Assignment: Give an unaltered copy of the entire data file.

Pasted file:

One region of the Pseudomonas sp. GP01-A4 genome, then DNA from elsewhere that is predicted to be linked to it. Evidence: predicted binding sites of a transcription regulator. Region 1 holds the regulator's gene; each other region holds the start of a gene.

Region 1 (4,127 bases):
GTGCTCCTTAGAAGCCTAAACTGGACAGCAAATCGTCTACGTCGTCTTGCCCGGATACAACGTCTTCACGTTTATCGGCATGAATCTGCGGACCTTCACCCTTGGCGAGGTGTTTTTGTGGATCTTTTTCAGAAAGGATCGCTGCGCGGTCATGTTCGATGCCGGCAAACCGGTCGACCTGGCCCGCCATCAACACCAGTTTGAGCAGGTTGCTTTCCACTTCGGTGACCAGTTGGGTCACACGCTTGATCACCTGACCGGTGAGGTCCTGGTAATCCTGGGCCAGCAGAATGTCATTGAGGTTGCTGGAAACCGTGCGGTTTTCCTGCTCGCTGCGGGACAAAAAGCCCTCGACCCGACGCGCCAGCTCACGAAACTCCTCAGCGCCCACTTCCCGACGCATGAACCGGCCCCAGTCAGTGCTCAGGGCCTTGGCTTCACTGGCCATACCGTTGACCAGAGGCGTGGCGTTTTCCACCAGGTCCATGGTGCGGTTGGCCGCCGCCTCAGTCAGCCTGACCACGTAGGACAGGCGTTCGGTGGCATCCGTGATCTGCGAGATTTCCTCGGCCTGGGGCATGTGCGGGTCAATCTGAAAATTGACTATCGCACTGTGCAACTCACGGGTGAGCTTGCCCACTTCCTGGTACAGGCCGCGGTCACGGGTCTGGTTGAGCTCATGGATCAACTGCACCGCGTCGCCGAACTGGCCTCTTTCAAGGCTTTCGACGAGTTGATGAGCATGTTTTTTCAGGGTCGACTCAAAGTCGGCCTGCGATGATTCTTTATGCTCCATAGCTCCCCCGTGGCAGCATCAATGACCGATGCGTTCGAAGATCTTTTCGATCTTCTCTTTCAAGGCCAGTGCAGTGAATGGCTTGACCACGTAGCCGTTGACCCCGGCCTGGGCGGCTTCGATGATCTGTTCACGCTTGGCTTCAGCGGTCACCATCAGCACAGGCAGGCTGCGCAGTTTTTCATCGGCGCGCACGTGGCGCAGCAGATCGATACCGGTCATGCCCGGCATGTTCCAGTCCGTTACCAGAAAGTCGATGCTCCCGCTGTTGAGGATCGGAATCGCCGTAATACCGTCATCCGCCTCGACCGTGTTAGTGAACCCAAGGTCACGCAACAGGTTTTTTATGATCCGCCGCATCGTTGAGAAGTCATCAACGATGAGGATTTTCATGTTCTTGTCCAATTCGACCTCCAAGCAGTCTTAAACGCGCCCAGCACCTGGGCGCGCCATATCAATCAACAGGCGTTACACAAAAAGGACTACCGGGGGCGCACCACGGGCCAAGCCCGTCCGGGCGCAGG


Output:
One region of the Pseudomonas sp. GP01-A4 genome, then DNA from elsewhere that is predicted to be linked to it. Evidence: predicted binding sites of a transcription regulator. Region 1 holds the regulator's gene; each other region holds the start of a gene.

Region 1 (4,127 bases):
GTGCTCCTTAGAAGCCTAAACTGGACAGCAAATCGTCTACGTCGTCTTGCCCGGATACAACGTCTTCACGTTTATCGGCATGAATCTGCGGACCTTCACCCTTGGCGAGGTGTTTTTGTGGATCTTTTTCAGAAAGGATCGCTGCGCGGTCATGTTCGATGCCGGCAAACCGGTCGACCTGGCCCGCCATCAACACCAGTTTGAGCAGGTTGCTTTCCACTTCGGTGACCAGTTGGGTCACACGCTTGATCACCTGACCGGTGAGGTCCTGGTAATCCTGGGCCAGCAGAATGTCATTGAGGTTGCTGGAAACCGTGCGGTTTTCCTGCTCGCTGCGGGACAAAAAGCCCTCGACCCGACGCGCCAGCTCACGAAACTCCTCAGCGCCCACTTCCCGACGCATGAACCGGCCCCAGTCAGTGCTCAGGGCCTTGGCTTCACTGGCCATACCGTTGACCAGAGGCGTGGCGTTTTCCACCAGGTCCATGGTGCGGTTGGCCGCCGCCTCAGTCAGCCTGACCACGTAGGACAGGCGTTCGGTGGCATCCGTGATCTGCGAGATTTCCTCGGCCTGGGGCATGTGCGGGTCAATCTGAAAATTGACTATCGCACTGTGCAACTCACGGGTGAGCTTGCCCACTTCCTGGTACAGGCCGCGGTCACGGGTCTGGTTGAGCTCATGGATCAACTGCACCGCGTCGCCGAACTGGCCTCTTTCAAGGCTTTCGACGAGTTGATGAGCATGTTTTTTCAGGGTCGACTCAAAGTCGGCCTGCGATGATTCTTTATGCTCCATAGCTCCCCCGTGGCAGCATCAATGACCGATGCGTTCGAAGATCTTTTCGATCTTCTCTTTCAAGGCCAGTGCAGTGAATGGCTTGACCACGTAGCCGTTGACCCCGGCCTGGGCGGCTTCGATGATCTGTTCACGCTTGGCTTCAGCGGTCACCATCAGCACAGGCAGGCTGCGCAGTTTTTCATCGGCGCGCACGTGGCGCAGCAGATCGATACCGGTCATGCCCGGCATGTTCCAGTCCGTTACCAGAAAGTCGATGCTCCCGCTGTTGAGGATCGGAATCGCCGTAATACCGTCATCCGCCTCGACCGTGTTAGTGAACCCAAGGTCACGCAACAGGTTTTTTATGATCCGCCGCATCGTTGAGAAGTCATCAACGATGAGGATTTTCATGTTCTTGTCCAATTCGACCTCCAAGCAGTCTTAAACGCGCCCAGCACCTGGGCGCGCCATATCAATCAACAGGCGTTACACAAAAAGGACTACCGGGGGCGCACCACGGGCCAAGCCCGTCCGGGCGCAGG